Thursday, 14 January 2021

UNI STUDENTS IN COVID-19 DIAGNOSIS BREAKTHROUGH

In what is likely to be a major scientific breakthrough once formally certified, a former Great Zimbabwe University (GZU) student and a third-year student at the National University of Science and Technology (NUST) have designed computer software they say can distinguish ordinary pneumonia from the one caused by Covid-19.

The two pioneers of the system say the software will give impetus to the fight against Covid-19 as it will help in diagnosis and management of people affected by the virus, which has infected over 92 million people across the world in the past year.

Zimbabwe has recorded 24 256 cases and 627 deaths. Pardon Mukoyi (22), an ex-Computer Science student at GZU and Wisdom Murombo (23), a third-year student in Industrial and Manufacturing Engineering at NUST, have developed a system known as Covid-19 Pneumonia Diagnostic System which also helps monitor pneumonia progression in those infected with coronavirus.

According to them, the system is able to interpret chest X-rays to diagnose Covid-19-induced pneumonia which they say is key in the early assessment stages.

The pair recently hogged the international limelight after coming second out of more than eight countries that participated in the 9th International Competition of Appropriate Technology (ICAT) that was held virtually last week because of Covid-19.

The system, also known as Covid-19 C-Ray Diagnostic System, is based on artificial intelligence and they successfully showcased it at ICAT.

They walked away with a second price of US$900 after beating other budding computer scientists from countries such as Russia.

Murombo yesterday appealed for assistance from Government to regularise their Covid-19 Induced Diagnostic System so that it can be used by local health institutions.

“We need Government support so that our system is accepted as a duly registered software that can be used in local health institutions,” said Murombo.

“Our hope is to closely work with the Ministry of Health and Child Care so that we can roll out our system which we hope will go a long way in stemming Covid-19 deaths through early diagnosis.”

He disclosed other systems that required funding to fine tune before they could be showcased, including the one for early diagnosis of breast cancer.

Plans were afoot to delve into lung cancer.

“We have been in touch with some officials in the Ministry of Health and Child Care with a view to have our system regularised and approved for use in local health institutions and we are still waiting for a response,” said Murombo.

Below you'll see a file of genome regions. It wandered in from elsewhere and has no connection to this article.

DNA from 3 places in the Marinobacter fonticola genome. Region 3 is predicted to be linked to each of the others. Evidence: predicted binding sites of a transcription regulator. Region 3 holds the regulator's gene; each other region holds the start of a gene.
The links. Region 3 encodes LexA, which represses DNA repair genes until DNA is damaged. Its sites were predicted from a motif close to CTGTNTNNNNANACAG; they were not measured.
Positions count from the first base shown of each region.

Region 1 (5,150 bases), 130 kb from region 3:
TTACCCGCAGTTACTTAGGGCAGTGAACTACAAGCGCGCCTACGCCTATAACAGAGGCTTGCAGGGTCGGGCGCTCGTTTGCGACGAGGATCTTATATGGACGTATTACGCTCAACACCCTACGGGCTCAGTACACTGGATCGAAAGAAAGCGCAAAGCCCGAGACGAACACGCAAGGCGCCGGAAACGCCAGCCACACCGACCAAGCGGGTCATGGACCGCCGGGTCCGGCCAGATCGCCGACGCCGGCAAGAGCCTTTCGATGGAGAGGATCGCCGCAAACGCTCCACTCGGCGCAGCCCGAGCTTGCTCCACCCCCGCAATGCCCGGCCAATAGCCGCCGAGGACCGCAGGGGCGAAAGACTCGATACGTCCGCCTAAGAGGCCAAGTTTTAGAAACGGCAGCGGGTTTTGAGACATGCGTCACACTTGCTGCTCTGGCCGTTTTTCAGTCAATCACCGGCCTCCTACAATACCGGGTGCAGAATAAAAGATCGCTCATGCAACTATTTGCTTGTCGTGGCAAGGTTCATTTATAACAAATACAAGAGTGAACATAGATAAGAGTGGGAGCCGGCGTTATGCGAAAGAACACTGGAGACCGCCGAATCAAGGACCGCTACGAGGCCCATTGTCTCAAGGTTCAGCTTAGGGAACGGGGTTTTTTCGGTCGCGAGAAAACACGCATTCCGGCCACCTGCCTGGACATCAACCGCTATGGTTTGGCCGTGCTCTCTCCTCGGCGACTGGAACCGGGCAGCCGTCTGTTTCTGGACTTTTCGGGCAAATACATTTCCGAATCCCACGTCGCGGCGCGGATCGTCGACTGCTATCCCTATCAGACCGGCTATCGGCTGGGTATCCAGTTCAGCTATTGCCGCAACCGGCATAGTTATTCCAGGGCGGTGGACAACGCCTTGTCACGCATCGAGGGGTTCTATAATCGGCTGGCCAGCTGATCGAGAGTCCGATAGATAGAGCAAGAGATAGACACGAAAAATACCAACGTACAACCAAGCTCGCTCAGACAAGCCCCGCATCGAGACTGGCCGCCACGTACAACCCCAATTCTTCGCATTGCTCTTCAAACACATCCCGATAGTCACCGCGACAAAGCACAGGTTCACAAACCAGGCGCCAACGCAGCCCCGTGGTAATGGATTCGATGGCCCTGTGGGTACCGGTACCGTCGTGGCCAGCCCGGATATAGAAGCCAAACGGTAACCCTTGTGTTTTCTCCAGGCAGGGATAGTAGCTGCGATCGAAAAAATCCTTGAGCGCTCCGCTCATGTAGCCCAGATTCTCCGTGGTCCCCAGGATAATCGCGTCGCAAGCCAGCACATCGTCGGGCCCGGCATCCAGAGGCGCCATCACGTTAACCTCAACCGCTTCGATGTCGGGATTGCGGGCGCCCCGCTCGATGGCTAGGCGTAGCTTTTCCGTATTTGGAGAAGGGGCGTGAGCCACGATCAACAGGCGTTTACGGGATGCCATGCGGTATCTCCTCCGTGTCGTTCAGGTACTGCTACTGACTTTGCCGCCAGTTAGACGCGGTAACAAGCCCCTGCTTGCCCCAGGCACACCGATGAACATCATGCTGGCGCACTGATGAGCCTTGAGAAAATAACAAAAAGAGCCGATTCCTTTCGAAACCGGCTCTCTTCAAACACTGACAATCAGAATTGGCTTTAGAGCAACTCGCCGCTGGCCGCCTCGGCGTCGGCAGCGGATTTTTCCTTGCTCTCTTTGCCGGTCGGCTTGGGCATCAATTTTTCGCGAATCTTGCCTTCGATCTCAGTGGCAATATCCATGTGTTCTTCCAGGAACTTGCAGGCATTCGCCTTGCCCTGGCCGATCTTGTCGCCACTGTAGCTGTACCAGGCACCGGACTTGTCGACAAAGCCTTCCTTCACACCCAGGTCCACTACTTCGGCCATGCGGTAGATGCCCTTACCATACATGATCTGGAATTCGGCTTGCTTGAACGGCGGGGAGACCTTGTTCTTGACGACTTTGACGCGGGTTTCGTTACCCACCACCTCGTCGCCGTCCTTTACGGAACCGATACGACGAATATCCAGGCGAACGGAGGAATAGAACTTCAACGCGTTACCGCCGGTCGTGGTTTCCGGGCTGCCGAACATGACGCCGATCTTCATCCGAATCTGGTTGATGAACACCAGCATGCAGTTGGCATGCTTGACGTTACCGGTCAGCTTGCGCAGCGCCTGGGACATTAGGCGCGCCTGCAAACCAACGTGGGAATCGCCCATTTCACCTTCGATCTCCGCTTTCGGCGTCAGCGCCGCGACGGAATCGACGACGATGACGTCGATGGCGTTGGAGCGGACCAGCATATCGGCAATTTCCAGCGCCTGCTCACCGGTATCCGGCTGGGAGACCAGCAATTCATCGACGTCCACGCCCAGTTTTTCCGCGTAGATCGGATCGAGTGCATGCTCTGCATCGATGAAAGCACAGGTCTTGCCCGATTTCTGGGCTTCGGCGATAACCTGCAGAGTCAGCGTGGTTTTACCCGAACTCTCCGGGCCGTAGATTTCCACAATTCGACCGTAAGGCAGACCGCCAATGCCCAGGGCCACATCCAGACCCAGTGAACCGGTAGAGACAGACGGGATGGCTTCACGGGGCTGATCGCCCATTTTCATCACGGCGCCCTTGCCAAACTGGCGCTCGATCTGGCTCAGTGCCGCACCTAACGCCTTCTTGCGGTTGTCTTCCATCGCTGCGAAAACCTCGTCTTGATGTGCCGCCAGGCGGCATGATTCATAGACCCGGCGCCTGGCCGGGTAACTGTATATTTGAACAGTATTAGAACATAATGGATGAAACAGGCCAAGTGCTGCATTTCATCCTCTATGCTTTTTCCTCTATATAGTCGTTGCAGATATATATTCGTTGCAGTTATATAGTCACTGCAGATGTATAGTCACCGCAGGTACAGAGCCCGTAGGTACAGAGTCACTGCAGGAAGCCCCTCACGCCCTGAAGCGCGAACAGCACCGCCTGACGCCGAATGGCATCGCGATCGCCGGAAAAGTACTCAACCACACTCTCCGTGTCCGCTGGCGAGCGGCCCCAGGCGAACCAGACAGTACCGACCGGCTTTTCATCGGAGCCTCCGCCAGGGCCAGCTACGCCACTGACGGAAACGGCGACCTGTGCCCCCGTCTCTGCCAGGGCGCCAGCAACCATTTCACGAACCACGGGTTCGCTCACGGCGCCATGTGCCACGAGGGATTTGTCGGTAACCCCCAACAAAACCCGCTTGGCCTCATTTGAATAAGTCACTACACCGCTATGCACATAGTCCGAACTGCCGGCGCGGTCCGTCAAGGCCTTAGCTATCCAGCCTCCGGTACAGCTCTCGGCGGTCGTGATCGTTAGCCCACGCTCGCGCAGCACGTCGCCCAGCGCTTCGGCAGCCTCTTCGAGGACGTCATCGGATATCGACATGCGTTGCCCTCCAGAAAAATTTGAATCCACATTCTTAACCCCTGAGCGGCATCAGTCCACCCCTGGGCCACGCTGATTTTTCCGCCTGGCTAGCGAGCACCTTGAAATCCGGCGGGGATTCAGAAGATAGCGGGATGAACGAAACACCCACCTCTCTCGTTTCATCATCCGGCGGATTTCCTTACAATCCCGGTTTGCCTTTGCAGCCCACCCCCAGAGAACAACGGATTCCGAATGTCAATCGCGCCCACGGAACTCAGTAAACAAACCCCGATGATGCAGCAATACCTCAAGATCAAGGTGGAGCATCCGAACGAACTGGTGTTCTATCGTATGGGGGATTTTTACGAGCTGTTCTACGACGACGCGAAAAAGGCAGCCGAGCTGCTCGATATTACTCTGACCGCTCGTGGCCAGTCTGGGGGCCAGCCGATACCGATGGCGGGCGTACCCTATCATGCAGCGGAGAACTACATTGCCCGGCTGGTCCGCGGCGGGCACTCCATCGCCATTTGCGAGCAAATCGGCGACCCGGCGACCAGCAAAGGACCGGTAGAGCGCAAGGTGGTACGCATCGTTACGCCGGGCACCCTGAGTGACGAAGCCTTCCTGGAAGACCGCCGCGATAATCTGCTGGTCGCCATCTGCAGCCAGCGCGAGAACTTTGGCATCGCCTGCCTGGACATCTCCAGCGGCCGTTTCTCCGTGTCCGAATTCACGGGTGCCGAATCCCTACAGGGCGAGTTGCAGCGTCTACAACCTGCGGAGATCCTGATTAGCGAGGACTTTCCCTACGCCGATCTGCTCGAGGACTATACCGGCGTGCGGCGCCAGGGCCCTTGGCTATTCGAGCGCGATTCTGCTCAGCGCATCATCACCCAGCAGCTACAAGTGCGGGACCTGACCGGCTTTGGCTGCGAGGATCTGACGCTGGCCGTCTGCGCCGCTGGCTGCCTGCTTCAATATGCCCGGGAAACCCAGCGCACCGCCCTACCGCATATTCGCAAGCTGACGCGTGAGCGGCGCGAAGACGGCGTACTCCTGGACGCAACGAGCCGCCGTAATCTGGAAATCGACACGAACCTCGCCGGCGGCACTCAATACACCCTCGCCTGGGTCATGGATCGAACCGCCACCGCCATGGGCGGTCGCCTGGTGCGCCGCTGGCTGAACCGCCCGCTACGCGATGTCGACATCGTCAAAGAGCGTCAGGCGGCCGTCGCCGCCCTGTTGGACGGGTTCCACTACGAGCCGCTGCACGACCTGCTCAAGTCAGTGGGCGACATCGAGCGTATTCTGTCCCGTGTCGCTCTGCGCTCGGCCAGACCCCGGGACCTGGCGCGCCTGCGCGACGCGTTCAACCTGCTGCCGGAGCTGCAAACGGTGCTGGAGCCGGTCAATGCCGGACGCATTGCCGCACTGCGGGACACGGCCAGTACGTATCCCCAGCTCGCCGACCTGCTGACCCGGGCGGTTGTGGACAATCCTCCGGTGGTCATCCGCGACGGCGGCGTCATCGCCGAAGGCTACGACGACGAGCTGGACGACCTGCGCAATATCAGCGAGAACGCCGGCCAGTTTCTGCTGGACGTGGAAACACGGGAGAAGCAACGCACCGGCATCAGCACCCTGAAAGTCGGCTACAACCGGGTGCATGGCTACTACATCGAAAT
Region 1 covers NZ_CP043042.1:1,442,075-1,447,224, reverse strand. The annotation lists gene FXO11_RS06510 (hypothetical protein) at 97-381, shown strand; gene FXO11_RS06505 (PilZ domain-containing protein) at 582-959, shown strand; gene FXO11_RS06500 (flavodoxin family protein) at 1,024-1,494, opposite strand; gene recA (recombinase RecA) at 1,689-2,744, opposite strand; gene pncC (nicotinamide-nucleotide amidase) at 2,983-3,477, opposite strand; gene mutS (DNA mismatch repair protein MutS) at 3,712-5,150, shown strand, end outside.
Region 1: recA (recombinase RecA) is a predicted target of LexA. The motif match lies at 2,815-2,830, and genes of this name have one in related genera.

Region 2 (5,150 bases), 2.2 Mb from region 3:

The deputy director (Information and Surveillance) in the Ministry of Health and Child Care Mr Manes Munyanyi confirmed the duo had approached his office with their system.

Mr Munyanyi said they were interested in the innvovation by the two computer science experts and would invite them to make presentations on their invention.

“Yes its true I have been in touch with those guys (Murombo and Mukoyi) and we are keen to have them make a presentation on their system. 

“We have not yet invited them to make the presentation. I just went through their documents and I have since forwarded communication to the Director of Informatics in the Ministry so that they can make the presentation,” said Mr Munyanyi.

“Hopefully in the near future, they will be able to make a presentation so that we can see how their system works or whether it needs further development to improve its efficacy but we are really interested in such innovation.”

Mr Munyanyi said his office welcomed innovations which extended even to other spheres of health adding that doors to his office were always open to such innovative individuals.

If the software is finally put to test and makes the mark, it will be a major breakthrough in the local innovation sphere while also giving hope in the fight against Covid-19.

Murombo said he was skilled in design and concept generation using AutoCAD, Solid Edge, Solidworks, Auto Desk Inventor and Python Programming Language.

As an Artificial Intelligence enthusiast, Murombo said he was passionate about incorporating machines with code (automation), use of machine learning, deep learning and convolutional neural networks techniques to solve real life problems.

He has deep passion in design and coming up with practical industrial solutions to help his community. Mukoyi is a self-declared cyber-security and Artificial Intelligence expert. Herald

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